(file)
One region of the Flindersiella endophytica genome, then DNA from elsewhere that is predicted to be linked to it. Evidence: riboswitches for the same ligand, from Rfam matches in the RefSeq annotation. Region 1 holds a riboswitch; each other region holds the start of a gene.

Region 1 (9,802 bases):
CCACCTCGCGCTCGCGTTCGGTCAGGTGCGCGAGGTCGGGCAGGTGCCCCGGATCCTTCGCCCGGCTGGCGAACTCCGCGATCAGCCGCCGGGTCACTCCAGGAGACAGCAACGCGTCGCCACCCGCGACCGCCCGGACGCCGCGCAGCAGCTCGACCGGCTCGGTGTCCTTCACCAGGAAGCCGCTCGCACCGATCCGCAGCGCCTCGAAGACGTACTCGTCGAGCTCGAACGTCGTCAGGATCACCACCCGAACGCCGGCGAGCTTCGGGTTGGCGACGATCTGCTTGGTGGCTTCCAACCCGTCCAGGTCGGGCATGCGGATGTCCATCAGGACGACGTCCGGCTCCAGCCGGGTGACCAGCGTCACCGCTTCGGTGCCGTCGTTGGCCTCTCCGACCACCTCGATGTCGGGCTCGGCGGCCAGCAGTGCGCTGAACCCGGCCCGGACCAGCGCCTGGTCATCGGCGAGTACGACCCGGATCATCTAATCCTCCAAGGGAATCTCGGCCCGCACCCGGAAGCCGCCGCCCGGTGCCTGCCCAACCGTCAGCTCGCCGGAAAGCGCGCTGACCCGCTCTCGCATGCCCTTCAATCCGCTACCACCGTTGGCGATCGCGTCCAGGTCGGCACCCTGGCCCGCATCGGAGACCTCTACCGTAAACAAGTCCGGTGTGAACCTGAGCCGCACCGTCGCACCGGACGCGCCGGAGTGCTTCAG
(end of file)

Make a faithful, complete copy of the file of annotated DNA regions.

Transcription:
One region of the Flindersiella endophytica genome, then DNA from elsewhere that is predicted to be linked to it. Evidence: riboswitches for the same ligand, from Rfam matches in the RefSeq annotation. Region 1 holds a riboswitch; each other region holds the start of a gene.

Region 1 (9,802 bases):
CCACCTCGCGCTCGCGTTCGGTCAGGTGCGCGAGGTCGGGCAGGTGCCCCGGATCCTTCGCCCGGCTGGCGAACTCCGCGATCAGCCGCCGGGTCACTCCAGGAGACAGCAACGCGTCGCCACCCGCGACCGCCCGGACGCCGCGCAGCAGCTCGACCGGCTCGGTGTCCTTCACCAGGAAGCCGCTCGCACCGATCCGCAGCGCCTCGAAGACGTACTCGTCGAGCTCGAACGTCGTCAGGATCACCACCCGAACGCCGGCGAGCTTCGGGTTGGCGACGATCTGCTTGGTGGCTTCCAACCCGTCCAGGTCGGGCATGCGGATGTCCATCAGGACGACGTCCGGCTCCAGCCGGGTGACCAGCGTCACCGCTTCGGTGCCGTCGTTGGCCTCTCCGACCACCTCGATGTCGGGCTCGGCGGCCAGCAGTGCGCTGAACCCGGCCCGGACCAGCGCCTGGTCATCGGCGAGTACGACCCGGATCATCTAATCCTCCAAGGGAATCTCGGCCCGCACCCGGAAGCCGCCGCCCGGTGCCTGCCCAACCGTCAGCTCGCCGGAAAGCGCGCTGACCCGCTCTCGCATGCCCTTCAATCCGCTACCACCGTTGGCGATCGCGTCCAGGTCGGCACCCTGGCCCGCATCGGAGACCTCTACCGTAAACAAGTCCGGTGTGAACCTGAGCCGCACCGTCGCACCGGACGCGCCGGAGTGCTTCAG